Griffith did not invent filmmaking, nor did he actually create the cinematic techniques we know today. He didn't start such things the close-up or the intercutting between stories, but he was the first one to put them together to make what we now know as "the modern motion-picture". If it were not for D.W. Griffith, we would not have film the way we do now.
Curiously, Griffith also showed the power cinema can have on the public. The Birth of A Nation still touches on the nerve because for better or worse, many people at the time held the imagery to be accurate. When I think of The Birth of A Nation, I can't help think of another film: The Battle of Algiers. Both have been used as recruiting tools for their causes (the KKK and Islamic terrorism respectively), and both still have a powerful impact to arouse passions. However, I don't think Griffith cared too much what the impact of his films in society would be. He just wanted to make an entertaining and popular film that would be a hit.
If we take a closer examination of The Birth of A Nation, we see how all the techniques that had been floating about in film came together to create modern cinema. Take the climatic siege sequence near the end of the film. The family is surrounded by the "enemy" on all sides, and the Ku Klux Klan is riding to the rescue (it nauseates me to write such nonsense, but there it is the movie). Griffith created the tension by going between the family and the Klan, cutting with quick clips to heighten the tension. Will they get there in time? Will the girls be captured?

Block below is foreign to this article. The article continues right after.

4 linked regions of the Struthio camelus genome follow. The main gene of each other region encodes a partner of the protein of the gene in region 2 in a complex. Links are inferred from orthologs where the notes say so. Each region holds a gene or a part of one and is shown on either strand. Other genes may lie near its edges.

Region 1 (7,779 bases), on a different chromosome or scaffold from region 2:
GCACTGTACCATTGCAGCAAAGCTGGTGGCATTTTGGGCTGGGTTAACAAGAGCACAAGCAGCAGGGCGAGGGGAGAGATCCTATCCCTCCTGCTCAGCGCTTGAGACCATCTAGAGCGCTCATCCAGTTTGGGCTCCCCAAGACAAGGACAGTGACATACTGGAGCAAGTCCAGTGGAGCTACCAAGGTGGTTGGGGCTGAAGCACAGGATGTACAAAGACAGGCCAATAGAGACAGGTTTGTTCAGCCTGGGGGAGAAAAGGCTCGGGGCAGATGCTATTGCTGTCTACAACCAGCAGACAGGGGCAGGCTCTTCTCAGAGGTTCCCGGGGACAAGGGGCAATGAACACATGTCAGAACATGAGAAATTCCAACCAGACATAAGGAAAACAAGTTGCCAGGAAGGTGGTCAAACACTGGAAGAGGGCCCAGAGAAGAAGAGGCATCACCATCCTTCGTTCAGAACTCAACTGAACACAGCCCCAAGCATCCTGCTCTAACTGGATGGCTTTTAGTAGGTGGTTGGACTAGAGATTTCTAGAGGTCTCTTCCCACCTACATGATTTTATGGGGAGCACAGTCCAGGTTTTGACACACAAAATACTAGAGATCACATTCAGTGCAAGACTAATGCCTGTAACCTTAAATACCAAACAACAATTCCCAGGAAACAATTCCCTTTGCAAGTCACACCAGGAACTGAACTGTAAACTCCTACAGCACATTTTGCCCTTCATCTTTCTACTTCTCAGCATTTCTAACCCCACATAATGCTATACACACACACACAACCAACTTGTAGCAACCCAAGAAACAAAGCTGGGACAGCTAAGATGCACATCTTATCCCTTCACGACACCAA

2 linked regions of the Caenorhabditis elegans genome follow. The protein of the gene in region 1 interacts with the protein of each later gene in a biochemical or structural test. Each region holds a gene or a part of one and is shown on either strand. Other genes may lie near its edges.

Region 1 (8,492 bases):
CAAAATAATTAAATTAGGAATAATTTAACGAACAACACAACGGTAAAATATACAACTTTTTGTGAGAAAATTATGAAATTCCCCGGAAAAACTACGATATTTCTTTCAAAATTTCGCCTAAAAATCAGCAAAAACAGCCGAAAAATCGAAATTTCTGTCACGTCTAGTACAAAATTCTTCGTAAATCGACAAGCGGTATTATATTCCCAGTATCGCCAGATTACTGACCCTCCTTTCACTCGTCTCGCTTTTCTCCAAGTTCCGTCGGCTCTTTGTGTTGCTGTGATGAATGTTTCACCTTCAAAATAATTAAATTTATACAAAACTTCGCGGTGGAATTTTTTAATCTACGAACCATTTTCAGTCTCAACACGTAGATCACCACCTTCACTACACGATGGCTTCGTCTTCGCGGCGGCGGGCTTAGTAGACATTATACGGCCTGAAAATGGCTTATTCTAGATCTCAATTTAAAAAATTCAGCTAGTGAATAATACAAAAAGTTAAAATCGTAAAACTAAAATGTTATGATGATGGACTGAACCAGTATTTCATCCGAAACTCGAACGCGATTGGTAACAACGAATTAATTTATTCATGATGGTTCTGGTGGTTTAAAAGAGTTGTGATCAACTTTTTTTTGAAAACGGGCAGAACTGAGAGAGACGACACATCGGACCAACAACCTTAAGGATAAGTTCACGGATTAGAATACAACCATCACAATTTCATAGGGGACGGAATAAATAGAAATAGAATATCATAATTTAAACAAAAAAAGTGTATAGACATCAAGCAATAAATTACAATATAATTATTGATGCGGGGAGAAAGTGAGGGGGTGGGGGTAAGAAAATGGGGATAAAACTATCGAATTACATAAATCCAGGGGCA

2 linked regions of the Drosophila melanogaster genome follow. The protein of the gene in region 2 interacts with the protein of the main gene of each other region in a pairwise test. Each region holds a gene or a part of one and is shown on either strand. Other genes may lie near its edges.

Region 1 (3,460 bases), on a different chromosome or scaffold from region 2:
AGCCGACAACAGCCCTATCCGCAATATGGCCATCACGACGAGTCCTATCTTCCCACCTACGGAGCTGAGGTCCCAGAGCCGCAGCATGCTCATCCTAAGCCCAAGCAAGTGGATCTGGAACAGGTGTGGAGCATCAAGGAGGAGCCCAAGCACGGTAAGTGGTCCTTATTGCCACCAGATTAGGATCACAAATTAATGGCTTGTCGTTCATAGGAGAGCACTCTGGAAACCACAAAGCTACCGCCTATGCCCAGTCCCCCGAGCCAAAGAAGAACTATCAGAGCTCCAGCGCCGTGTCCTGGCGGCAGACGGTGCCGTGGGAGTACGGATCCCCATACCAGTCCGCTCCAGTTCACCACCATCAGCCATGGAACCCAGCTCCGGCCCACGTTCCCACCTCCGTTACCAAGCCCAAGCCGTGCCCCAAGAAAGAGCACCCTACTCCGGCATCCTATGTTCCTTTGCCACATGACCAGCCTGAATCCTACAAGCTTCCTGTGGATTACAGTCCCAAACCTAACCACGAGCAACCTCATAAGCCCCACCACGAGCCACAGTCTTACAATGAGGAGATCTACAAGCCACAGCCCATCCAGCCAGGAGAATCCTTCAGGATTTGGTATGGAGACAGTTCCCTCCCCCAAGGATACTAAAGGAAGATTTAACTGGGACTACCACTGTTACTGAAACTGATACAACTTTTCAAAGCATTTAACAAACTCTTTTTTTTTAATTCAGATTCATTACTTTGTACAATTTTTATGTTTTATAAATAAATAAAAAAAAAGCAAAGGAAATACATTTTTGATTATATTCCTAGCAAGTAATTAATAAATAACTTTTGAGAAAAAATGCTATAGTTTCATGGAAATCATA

It isn't so much the imagery that creates the anxiety, but the inter-cutting between the two points. It is more than likely that in another person's hands, we would have seen either one or the other, but it took a Griffith to realize that film is not tied down to a certain point in time and space. Unlike a stage play, we can jump to two or more places involving one point in time.
Moreover, The Birth of A Nation can be said to show the power of film to affect how history is seen. We can see the same in Oliver Stone's JFK. In spite of all the evidence, people still hold that there was a massive conspiracy to assassinate President Kennedy, and JFK either reinforced that view or convinced people that Film was History. People should know that historic films will always deviate from the actual details, but somehow we get a lot of our history from film, accuracy be damned.
We can forgive films as varied as Spartacus or Elizabeth:The Gold Age or even light fare like Shakespeare In Love for not being strictly correct because they don't set out to be history lessons. However, Stone, with JFK and Nixon or W appears to be doing more than what Griffith thought of doing: while the latter wanted to push film to be thought of as an art form, the former wants us to believe he is telling the absolute truth. That would, in my view, put him closer to Leni Riefenstahl than D.W. Griffith, but I've digressed.